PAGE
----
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ANN ARBOR -- All season long, Michigan's goal was to win a Big Ten title -- the school's first in the regular season since 1986.
Once the Wolverines accomplished that, they exited the postseason quickly and quietly.
Fourth-seeded Michigan was upset in its NCAA tournament opener Friday night, losing 65-60 to 13th-seeded Ohio. It was an abrupt finish for a team that looked capable of making an extended run in its fifth season under coach John Beilein. Instead, the Wolverines can only look ahead to a future that still seems bright for the rebounding program.
"Most teams do end with a loss, whether it's first round or the fourth round," Beilein said. "We thought we could play for a while."
Michigan tied Michigan State and Ohio State for the conference title, but the Wolverines were blown out by the Buckeyes in the semifinals of the league tournament before their season ended against Ohio. They finished 24-10, making the NCAA tournament for the third time in four seasons and earning their highest seeding since 1998. That acclaim was of no use against Ohio, which moved the ball comfortably and had little trouble scoring against the Wolverines until both teams misfired throughout the final minutes.
"I think we knew that the opponent we had in front of us was very good," senior Zack Novak said. "They had talent and we just -- we knew it was a tough team."
It was the first time in more than a decade that Michigan made the NCAA tournament without having to sweat out the draw. The Wolverines were in the field comfortably after being in the Top 25 the entire season.
The Wolverines will have to replace Novak, who averaged 9.2 points per game, and fellow senior Stu Douglass, who made 17 starts in the backcourt.
There's plenty of talent coming through Michigan these days.
Point guard Trey Burke was terrific as a freshman, leading the team in scoring with a 14.8-point average, and sophomore Tim Hardaway, Jr., averaged 14.6 points despite erratic outside shooting.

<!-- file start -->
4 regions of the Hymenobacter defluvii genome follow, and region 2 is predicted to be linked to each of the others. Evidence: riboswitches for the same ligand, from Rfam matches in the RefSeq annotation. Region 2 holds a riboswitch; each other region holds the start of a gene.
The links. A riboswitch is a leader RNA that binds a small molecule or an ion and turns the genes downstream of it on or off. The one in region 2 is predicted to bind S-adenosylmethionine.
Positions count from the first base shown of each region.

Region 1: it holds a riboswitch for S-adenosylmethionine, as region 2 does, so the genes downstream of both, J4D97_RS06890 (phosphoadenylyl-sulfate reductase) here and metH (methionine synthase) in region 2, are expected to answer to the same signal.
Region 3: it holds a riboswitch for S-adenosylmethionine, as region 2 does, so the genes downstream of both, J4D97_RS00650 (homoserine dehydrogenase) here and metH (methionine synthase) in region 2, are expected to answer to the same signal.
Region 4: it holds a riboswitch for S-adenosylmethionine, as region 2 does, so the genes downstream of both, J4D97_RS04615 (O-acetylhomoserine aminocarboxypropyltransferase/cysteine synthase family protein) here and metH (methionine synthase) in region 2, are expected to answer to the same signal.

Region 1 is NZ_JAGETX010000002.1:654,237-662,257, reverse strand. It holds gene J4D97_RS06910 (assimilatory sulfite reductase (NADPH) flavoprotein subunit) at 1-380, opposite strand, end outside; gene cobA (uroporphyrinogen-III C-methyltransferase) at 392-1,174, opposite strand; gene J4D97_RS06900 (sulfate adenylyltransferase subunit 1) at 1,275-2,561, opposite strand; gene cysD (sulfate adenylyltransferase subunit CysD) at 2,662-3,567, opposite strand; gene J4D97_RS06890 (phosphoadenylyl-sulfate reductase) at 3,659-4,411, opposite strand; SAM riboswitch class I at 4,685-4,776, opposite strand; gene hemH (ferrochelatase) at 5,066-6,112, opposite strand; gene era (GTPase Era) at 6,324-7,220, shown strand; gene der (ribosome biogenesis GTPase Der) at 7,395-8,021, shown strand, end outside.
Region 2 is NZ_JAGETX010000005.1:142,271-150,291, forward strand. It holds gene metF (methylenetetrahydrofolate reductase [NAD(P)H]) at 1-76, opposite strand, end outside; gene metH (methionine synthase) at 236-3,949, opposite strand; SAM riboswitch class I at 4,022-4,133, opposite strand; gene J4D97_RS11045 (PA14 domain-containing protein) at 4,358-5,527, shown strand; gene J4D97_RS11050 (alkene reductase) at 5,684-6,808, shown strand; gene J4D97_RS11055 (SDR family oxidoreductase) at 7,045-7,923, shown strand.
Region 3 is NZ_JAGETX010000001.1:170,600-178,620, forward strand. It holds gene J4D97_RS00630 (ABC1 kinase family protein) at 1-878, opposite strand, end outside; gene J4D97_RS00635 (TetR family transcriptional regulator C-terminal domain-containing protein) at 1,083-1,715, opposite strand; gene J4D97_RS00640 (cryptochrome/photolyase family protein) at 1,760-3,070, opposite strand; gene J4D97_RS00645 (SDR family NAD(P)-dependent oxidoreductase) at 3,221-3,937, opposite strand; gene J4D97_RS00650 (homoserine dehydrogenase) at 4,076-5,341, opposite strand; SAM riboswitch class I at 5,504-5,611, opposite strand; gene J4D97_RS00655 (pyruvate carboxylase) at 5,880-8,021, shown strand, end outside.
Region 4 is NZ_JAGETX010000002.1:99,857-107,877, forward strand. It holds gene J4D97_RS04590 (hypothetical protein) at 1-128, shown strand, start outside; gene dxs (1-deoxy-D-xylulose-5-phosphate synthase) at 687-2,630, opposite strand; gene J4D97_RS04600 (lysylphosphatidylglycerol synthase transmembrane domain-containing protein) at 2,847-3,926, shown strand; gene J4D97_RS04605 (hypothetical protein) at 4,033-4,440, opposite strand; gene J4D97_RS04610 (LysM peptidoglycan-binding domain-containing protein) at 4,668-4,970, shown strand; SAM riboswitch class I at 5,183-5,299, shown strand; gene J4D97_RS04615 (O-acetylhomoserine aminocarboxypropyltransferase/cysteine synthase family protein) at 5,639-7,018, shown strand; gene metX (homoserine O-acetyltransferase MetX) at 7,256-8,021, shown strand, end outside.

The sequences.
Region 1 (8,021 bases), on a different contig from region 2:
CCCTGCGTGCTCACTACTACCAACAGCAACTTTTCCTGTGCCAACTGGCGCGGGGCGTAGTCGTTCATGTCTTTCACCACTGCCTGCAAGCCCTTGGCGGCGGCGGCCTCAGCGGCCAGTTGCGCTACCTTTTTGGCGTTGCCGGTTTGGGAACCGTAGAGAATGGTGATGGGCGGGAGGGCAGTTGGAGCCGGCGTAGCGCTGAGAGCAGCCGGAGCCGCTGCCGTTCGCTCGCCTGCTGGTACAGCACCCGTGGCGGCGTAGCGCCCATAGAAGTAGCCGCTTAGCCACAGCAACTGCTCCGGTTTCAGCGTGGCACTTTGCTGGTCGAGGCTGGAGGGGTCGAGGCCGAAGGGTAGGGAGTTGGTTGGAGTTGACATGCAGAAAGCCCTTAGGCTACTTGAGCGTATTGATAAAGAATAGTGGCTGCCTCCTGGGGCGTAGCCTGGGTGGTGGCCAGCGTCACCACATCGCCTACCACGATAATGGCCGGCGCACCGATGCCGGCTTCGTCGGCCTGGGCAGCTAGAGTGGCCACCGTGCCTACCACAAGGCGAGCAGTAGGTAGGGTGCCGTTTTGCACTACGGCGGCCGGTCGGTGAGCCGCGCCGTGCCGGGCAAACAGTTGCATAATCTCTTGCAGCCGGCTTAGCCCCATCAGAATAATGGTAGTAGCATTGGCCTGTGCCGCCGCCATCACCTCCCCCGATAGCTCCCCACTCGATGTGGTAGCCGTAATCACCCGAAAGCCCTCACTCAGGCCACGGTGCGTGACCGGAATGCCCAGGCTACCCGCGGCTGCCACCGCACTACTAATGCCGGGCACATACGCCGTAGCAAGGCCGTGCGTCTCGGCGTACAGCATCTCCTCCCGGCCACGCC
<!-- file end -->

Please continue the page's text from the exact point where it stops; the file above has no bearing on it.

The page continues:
Burke took over the point guard duties right away, replacing Darius Morris, who left for the NBA after leading Michigan to the NCAA tournament in 2011. The 5-foot-11 Burke hurt opponents with his quickness and was also a threat from 3-point range.
Sophomore Evan Smotrycz was outstanding during the nonconference season, but his performance dipped after that. He kept Michigan in the game against Ohio, though, scoring 15 points on 6-of-7 shooting. The 6-9 Smotrycz often appears more comfortable on the perimeter, but 6-8 sophomore Jordan Morgan provided a presence inside, shooting 62 percent from the field.
Morgan might have some help soon. Michigan has signed 6-10 Mitch McGary of Brewster Academy in New Hampshire, who should be able to add some bulk to the lineup next season. Forward Glenn Robinson III, son of the former Purdue star with the same name, is also part of that recruiting class.
Those newcomers should keep the excitement level high in Ann Arbor next season. For now, the loss to Ohio stings and probably will for a while.
"We knew we were going to have to play a really good game," Beilein said. "We didn't play as well as we had played earlier in the year."